Among attendees were Mao Yuansheng, vice-president of China Publishing Group; Stefan von Holtzbrinck, CEO of the eponymous publishing group; Philip Kisray, vice-president for international development with Wiley; Niels Peter Thomas, managing director of books with Springer Nature; Steve Potash, president of Overdrive;  James Smith, CEO of ACC Publishing Group in Australia; and Mohamad Elkhatib, CEO of Digital Future Lebanon.

In a digitally delivered address to the assembly, Bodour Al Qasimi, president of the International Publishers Association, referred to what would soon be announced as the ‘Inspire’ charter for international cooperation and mutual support among publishers, saying, “After living with this pandemic, we’re left with a new perspective.

“We all understand clearly now that together we are stronger. As an industry, we have grown increasingly more interdependent. Strengthening our international communication for stronger cooperation is at the heart of what we do in the IPA.

“Many book fairs have been implementing innovative ideas to maintain continuity of business and to support ongoing conversations,” she said. “The Beijing International Book Fairs’ use of smart technologies for book rights deals and international networking is just one example of the creativity displayed by many national associations and book fair organizers. It reflects a desire to maintain business continuity despite the odds, as well as a desire to support more international partnerships. I’m amazed by the creativity and the resilience of publishers worldwide.”

And among known rights deals and projects announced during the fair and listed for Publishing Perspectives, are:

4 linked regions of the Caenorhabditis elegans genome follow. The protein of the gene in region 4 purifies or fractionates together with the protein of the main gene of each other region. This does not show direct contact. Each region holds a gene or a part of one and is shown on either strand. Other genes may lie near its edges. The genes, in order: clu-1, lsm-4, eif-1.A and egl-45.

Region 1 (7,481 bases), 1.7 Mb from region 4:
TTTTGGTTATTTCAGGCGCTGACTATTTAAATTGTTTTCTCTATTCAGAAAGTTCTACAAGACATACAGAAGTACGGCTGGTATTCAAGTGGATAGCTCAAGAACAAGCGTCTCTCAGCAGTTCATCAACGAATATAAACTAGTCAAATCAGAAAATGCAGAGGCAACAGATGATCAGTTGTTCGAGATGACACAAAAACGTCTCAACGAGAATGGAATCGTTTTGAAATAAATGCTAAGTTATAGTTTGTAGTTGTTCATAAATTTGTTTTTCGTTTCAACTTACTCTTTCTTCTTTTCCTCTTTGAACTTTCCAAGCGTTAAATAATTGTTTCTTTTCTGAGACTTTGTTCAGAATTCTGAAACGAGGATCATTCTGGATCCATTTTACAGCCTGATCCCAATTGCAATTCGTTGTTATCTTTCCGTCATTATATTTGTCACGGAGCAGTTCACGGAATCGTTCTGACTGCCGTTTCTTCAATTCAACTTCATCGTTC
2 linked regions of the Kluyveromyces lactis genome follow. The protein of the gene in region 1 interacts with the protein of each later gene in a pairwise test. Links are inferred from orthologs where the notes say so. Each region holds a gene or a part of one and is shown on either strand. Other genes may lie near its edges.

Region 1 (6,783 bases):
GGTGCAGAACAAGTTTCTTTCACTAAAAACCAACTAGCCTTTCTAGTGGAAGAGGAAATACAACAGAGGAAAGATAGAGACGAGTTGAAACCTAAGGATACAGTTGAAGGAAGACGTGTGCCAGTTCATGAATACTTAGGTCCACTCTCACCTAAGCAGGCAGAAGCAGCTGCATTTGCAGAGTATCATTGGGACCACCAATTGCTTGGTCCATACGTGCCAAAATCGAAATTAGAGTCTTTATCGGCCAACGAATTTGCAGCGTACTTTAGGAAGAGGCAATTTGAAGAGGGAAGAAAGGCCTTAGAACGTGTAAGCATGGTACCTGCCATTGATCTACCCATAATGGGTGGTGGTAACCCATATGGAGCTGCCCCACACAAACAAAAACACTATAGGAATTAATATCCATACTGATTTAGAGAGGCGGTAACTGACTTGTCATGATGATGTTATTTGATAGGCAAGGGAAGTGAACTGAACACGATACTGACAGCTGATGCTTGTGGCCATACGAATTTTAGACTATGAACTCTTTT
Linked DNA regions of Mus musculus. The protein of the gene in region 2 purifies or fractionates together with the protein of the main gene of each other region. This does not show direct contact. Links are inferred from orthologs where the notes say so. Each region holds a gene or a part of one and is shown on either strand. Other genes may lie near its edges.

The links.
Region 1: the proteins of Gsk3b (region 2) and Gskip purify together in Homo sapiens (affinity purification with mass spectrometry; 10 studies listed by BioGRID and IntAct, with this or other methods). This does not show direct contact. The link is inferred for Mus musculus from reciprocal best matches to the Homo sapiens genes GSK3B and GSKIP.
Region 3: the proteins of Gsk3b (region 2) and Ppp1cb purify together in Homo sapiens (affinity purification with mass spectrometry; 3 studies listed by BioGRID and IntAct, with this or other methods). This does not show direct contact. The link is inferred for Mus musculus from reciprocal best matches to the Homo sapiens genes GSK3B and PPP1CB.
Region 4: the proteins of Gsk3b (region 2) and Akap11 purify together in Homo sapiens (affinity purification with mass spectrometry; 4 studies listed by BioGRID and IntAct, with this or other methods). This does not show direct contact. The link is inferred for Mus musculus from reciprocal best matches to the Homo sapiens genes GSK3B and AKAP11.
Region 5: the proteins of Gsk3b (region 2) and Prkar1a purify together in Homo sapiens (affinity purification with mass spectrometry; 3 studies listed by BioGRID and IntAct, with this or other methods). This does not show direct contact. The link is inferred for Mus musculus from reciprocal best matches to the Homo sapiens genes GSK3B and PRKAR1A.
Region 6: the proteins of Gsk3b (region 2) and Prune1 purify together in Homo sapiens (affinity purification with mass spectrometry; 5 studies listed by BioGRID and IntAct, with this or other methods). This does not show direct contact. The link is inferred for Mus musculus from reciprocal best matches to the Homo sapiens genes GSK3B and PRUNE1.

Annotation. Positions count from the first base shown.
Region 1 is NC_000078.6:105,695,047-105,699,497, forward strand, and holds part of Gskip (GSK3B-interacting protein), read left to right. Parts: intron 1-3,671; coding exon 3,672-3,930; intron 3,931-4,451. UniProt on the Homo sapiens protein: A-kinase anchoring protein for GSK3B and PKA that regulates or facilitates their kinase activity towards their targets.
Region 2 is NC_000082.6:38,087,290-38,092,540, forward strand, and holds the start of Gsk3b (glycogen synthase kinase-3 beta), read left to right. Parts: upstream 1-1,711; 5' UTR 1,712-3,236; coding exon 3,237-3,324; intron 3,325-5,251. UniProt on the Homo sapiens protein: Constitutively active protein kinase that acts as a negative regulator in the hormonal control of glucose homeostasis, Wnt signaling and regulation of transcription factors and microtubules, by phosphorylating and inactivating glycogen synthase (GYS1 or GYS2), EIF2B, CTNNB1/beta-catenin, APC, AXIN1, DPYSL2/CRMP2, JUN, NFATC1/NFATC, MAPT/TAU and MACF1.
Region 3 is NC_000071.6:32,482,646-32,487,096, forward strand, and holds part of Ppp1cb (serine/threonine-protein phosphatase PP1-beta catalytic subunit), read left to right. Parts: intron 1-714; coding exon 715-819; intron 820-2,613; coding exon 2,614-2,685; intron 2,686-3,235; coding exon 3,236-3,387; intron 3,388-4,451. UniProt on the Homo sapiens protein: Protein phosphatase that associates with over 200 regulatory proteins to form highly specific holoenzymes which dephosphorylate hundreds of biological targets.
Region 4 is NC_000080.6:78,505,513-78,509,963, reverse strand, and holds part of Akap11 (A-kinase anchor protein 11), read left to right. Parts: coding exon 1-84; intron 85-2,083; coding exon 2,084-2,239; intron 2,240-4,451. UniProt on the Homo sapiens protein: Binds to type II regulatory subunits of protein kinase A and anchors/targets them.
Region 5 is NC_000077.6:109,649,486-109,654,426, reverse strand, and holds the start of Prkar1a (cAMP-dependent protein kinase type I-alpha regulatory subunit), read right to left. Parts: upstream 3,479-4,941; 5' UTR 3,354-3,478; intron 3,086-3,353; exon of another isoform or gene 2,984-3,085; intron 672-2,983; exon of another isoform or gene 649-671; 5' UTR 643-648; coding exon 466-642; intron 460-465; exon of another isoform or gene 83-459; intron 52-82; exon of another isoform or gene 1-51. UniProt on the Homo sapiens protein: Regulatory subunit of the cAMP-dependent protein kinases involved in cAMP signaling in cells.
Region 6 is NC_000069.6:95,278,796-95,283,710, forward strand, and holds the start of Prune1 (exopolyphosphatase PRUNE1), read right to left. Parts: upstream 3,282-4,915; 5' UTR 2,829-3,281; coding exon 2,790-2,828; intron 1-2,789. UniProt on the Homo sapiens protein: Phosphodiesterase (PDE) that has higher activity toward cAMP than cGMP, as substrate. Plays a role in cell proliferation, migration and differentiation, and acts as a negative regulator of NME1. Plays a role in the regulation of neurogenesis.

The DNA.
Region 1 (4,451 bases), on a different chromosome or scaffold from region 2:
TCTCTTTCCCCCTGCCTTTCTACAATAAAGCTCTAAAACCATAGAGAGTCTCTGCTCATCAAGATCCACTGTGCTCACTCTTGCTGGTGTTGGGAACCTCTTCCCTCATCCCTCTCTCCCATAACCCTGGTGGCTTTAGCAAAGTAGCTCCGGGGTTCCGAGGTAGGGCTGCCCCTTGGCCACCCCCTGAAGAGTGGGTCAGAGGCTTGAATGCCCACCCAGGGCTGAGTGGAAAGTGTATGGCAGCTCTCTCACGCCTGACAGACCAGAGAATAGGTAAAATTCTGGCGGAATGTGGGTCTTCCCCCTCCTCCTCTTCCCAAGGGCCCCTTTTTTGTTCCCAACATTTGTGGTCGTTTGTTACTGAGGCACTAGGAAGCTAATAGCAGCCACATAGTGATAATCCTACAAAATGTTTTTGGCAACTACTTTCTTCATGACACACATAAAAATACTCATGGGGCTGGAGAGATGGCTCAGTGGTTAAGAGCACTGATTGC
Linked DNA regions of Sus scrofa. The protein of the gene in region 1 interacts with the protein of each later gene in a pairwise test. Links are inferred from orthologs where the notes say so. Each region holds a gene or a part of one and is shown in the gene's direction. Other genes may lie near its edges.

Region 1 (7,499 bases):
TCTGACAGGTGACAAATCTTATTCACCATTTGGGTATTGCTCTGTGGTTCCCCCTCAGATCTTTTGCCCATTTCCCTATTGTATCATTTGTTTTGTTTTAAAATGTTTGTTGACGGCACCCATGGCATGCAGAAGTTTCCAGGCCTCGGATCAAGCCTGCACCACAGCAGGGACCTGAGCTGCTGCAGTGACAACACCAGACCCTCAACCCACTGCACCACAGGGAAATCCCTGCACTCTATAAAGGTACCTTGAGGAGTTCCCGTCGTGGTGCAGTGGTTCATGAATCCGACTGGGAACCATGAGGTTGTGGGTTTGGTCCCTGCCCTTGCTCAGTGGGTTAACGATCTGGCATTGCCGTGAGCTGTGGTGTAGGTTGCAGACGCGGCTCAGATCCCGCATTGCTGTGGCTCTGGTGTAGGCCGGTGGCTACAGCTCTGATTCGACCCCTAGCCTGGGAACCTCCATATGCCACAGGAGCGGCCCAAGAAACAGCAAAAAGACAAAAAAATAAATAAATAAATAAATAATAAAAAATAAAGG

• Oxford University Press and the Commercial Press (China Publishing Group) introduced two new dictionaries: The Concise English-Chinese Chinese-English Dictionary (5th edition) and The Oxford Learner’s Dictionary of Academic English (English/Chinese)
  • Routledge and Commercial Press also released two titles in English: Principles of New Ethics by the Chinese philosopher Wang Haiming and The Development Trajectory of Eastern Societies and The Theories and Practices of Socialism by Zhao Jiaxiang, both part of the “China National Governance” series
  • Yilin Press, an imprint of Phoenix publishing, and Media signed a new rights agreement with Borgerhoff Lamberights (Belgium) to publish the Chinese novel Forget Me in Dutch, a biography of Qian Xiuling known as the “Schindler of China” for saving 110 Belgian hostages held by the Nazis in World War II
  • Jiangsu Phoenix, a juvenile and children’s publisher, signed a new rights agreement with Pakistan’s Beyond Horizon publishing house to publish the Chinese children’s bestseller I Want to be Good by Huang Beijia, translated into English by Britain’s Nicky Harman
  • SDX Joint Publishing, an imprint of China Publishing Group, and Springer Nature signed a publishing agreement to release the Chinese archeologist Xu Hong’s work, East Asian Bronze in the Pre-Oracle Period in English

Representatives of Routledge and Commercial Press celebrate their co-release of two titles at the Beijing International Book Fair. Image: BIBF


More from Publishing Perspectives on the Beijing International Book Fair is here. Our China Bestsellers series of reports is here. And more from us on China and its market in general is here.

Publishing Perspectives is the world media partner of the International Publishers Association.

More from us on the coronavirus COVID-19 pandemic and its impact on international book publishing is here.

About the Author

Porter Anderson

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Porter Anderson is a non-resident fellow of Trends Research & Advisory, and he has been named International Trade Press Journalist of the Year in London Book Fair's International Excellence Awards. He is Editor-in-Chief of Publishing Perspectives. He formerly was Associate Editor for The FutureBook at London's The Bookseller. Anderson was for more than a decade a senior producer and anchor with CNN.com, CNN International, and CNN USA. As as an arts critic (National Critics Institute), he was with The Village Voice, the Dallas Times Herald, and the Tampa Tribune, now the Tampa Bay Times. He co-founded The Hot Sheet, a newsletter for authors, which now is owned and operated by Jane Friedman.